Does viewing fictional TV series improve theory of mind and empathy?

:speech_balloon: Speaker: Jan Lenhart
:classical_building: Affiliation: Otto-Friedrich-Universität Bamberg
Title: Does viewing fictional TV series improve theory of mind and empathy?

Abstract (long version below): In a naturalistic online experiment, effects of viewing fictional TV series on theory of mind and empathy as well as moderator effects of narrative processes (i.e., transportation and identification) were examined. To do so, 221 participants viewed either three episodes of a fictional TV series or a documentary at their own convenience during the span of a week. Theory-of-mind performance increased and self-reported empathy decreased from pre- to posttest across both conditions. There were no differences between the conditions and neither transportation nor identification were significant moderators. These findings question beneficial effects of a brief exposure to fictional TV series.


:newspaper: Long abstract

Narratives that display interpersonal relationships and the inner life of their protagonists have been proposed as sources for acquiring social knowledge and for honing recipients’ social processes (Mar, 2018; Mar & Oatley, 2008). As most research focused on books and short stories (Dodell-Feder & Tamir, 2018), films and TV series have received only little attention so far. Although first results of two lab studies concerning an improvement of theory-of-mind performance were promising (Black & Barnes, 2015), it is unclear whether those effects transfer to more naturalistic settings. In addition, theoretical considerations (Mar, 2018) as well as the heterogeneity of previous empirical results (Dodell-Feder & Tamir, 2018) point out that effects of narratives might depend on moderator variables such as individuals’ narrative processes, namely transportation into the narrative and identification with its characters. Accordingly, goals of the present study were (1) to examine effects of viewing fictional TV series on social-cognitive skills in a naturalistic setting and (2) to investigate whether transportation and identification work as moderator variables.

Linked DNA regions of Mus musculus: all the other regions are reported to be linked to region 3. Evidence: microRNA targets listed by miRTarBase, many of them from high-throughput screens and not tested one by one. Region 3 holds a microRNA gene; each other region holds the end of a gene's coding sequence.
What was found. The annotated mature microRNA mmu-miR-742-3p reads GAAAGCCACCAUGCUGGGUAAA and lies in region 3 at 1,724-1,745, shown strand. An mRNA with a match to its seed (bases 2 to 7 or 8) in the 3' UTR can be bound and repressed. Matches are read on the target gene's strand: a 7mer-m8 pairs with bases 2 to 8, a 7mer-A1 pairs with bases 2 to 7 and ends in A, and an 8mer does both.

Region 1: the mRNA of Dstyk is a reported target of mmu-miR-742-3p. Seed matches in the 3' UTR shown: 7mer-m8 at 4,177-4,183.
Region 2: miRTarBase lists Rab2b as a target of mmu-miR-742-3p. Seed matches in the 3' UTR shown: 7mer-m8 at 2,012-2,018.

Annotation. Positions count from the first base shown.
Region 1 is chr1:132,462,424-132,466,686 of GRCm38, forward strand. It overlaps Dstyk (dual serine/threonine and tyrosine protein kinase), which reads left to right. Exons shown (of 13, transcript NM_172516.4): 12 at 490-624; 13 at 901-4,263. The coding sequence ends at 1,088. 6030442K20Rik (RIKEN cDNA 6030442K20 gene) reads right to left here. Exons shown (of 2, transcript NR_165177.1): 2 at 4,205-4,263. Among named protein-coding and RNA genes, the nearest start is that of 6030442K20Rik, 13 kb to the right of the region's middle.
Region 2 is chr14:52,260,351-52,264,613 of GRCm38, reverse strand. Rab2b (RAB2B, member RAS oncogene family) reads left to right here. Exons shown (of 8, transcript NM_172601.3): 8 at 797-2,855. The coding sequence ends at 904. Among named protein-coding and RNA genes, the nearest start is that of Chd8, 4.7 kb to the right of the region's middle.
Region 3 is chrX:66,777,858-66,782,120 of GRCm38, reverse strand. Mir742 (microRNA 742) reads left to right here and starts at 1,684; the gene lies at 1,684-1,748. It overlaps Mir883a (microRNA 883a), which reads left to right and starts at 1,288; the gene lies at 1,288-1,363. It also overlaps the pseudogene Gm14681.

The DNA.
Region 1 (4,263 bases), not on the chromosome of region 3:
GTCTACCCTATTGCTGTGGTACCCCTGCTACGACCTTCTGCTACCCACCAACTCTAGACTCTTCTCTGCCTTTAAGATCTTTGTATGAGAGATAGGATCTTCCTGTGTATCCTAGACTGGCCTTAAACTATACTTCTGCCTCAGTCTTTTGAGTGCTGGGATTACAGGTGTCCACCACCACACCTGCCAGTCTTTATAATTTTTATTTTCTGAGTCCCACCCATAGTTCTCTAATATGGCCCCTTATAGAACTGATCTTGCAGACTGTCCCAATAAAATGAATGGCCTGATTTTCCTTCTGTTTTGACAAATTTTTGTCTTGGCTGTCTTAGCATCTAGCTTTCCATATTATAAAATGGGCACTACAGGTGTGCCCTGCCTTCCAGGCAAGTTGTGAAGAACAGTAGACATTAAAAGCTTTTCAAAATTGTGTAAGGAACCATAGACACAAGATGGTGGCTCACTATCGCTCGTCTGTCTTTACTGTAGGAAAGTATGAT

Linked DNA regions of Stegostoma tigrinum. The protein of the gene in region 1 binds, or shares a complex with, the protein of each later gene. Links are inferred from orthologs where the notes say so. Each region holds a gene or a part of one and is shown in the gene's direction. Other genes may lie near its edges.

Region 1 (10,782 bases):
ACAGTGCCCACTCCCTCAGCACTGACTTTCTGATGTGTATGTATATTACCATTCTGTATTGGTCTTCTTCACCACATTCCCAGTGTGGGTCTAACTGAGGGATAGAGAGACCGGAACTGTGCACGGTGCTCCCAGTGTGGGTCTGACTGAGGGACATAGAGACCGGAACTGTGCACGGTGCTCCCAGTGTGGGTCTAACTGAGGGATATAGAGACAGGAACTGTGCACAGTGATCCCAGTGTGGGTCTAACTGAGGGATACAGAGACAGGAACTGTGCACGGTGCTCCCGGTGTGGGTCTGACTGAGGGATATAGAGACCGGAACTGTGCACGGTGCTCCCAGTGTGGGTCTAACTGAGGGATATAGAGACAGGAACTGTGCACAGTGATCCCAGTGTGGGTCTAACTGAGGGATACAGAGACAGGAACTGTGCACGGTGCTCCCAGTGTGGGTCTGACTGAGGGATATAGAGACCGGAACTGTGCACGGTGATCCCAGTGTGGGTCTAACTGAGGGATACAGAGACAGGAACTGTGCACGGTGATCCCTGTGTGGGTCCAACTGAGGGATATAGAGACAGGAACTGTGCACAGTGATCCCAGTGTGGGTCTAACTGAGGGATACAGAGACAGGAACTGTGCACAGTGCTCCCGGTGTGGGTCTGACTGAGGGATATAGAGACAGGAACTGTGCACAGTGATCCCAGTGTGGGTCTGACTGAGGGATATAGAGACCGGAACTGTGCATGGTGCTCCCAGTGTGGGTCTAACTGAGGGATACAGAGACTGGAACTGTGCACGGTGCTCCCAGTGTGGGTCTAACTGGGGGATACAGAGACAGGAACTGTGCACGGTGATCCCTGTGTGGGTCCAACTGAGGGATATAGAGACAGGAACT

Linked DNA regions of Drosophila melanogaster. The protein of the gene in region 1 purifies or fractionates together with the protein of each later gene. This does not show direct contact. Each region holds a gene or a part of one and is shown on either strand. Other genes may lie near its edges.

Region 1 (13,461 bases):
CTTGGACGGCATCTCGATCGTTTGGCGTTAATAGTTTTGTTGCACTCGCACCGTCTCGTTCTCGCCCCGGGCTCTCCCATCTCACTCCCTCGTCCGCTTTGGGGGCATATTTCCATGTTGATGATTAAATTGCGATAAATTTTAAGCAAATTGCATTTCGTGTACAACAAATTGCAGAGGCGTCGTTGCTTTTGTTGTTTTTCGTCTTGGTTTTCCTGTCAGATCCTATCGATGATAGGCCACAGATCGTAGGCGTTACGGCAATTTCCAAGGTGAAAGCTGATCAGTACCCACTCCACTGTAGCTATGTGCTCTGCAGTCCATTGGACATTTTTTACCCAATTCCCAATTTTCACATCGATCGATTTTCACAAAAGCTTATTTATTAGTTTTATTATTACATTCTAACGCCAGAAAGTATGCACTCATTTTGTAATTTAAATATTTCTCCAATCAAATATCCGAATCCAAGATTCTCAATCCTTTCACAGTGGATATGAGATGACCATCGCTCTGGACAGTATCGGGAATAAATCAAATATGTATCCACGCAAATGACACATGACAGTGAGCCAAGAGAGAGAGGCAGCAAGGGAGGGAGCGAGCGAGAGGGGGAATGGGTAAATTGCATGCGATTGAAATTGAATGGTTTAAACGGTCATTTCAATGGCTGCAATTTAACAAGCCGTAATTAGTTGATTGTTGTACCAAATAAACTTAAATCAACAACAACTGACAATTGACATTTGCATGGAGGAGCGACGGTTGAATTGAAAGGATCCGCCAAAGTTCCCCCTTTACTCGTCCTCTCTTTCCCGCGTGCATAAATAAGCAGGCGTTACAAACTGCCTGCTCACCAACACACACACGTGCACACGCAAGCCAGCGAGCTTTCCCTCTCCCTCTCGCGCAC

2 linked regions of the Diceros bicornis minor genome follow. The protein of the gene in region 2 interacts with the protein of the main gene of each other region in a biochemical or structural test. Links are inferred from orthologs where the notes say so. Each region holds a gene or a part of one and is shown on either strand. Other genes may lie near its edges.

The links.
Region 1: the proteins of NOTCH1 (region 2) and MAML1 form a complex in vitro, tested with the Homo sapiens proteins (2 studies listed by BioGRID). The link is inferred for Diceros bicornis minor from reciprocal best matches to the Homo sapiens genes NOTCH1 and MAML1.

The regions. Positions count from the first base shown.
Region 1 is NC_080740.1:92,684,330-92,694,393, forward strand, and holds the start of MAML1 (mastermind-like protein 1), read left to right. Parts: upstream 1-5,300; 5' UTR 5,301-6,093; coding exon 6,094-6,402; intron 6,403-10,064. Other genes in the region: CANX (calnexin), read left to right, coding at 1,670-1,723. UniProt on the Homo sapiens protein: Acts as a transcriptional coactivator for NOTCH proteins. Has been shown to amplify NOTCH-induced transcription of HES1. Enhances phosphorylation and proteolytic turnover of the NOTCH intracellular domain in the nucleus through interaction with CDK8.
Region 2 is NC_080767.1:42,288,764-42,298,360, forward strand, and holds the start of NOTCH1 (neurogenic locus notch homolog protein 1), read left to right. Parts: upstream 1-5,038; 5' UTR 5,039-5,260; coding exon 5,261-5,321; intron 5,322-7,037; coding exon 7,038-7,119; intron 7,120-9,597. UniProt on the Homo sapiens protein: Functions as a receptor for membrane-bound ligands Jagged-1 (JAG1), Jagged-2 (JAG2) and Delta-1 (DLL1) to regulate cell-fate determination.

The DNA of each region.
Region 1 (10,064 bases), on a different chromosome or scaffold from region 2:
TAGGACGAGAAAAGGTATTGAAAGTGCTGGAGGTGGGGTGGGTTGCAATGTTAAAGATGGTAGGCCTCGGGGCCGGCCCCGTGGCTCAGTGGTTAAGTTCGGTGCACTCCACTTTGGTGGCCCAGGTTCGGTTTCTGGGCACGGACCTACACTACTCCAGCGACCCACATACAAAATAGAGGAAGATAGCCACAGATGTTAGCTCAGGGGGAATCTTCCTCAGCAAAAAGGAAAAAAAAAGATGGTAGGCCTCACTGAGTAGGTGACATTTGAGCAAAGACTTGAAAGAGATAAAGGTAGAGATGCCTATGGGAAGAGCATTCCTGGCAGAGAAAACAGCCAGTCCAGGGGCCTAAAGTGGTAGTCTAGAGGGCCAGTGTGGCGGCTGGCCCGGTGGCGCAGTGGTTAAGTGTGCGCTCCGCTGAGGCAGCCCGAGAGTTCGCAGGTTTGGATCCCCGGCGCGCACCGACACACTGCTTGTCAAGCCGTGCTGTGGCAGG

In a naturalistic online experiment, 221 participants viewed either three episodes of a fictional TV series or a documentary at their own convenience during the span of a week. At the pre- and posttest the participants completed an empathy questionnaire (the Saarbrücker Persönlichkeitsfragebogen which represents a German version of the Interpersonal Reactivity Index; Davis, 1980, Paulus, 2019) and a theory-of-mind task (a German version of the Reading the Mind in the Eyes test; Baron-Cohen et al., 2001). In addition, the participants completed the Transportation Scale – Short Form (Appel et al., 2015) and the Identification with Characters Scale (Igartua, 2010) as well as several control questions at the posttest to ascertain that they had followed the assignments as instructed.
Across both experimental conditions, participants’ theory-of-mind performance increased slightly from pre- to posttest whereas their self-reported empathy decreased slightly. Contrary to the hypotheses, viewing the fictional TV series opposed to the documentary did not differentially influence participants’ social-cognitive skills. Neither transportation nor identification did act as moderator variables. Consequently, the results of the present study cast doubt on beneficial effects of a short-term exposure to fictional TV series on viewers’ social-cognitive skills. Indeed, any effects of brief narrative exposures that are found directly after engaging with a narrative might represent priming effects but not stable improvements of social-cognitive skills (Mumper & Gerrig, 2019; Panero et al., 2016).

Hi Jan! Thank you for your interesting presentation. This is really great and important work! I’m just putting my questions here also as a reminder for myself, as I’m sure we can discuss them tomorrow during the discussion session.

Firstly, did I understand correctly that you asked participants about their self-selected media exposure during the week that the study took place. Is that something you controlled for in your models? And did you find any interesting results with respect to that? I could imagine, for example, that for participants who did not engage with any other narrative media that week, watching the assigned narrative condition might make a bigger difference (if any) than for participant who along side your assigned piece of fiction, also binge watched the entire four seasons of Stranger Things.

Secondly, you mention that perhaps Black and Barnes found an effect because the post-test was administered immediately after the intervention, whereas you measured the post-test after a week in which the participants finished the intervention at their own tempo. I think this is very plausible, as I think the priming account is one of the best proposed mechanisms for the potential effect of narrative fiction on social cognition. However, I was just wondering whether you are aware of the Bal & Veltkamp study (2013) that found effects of reading fiction on empathy, but only after a week and not immediately after the intervention. They actually suggest that exposure to narrative fiction might trigger a transformative process that takes time to unfold. What do you think about these conflicting ideas?

Finally, a very general and big question, I’m just wondering how you feel about the idea that narrative fiction could foster social cognition after having engaged with the literature and doing some of your studies. What is your current take on the idea and the proposed mechanisms?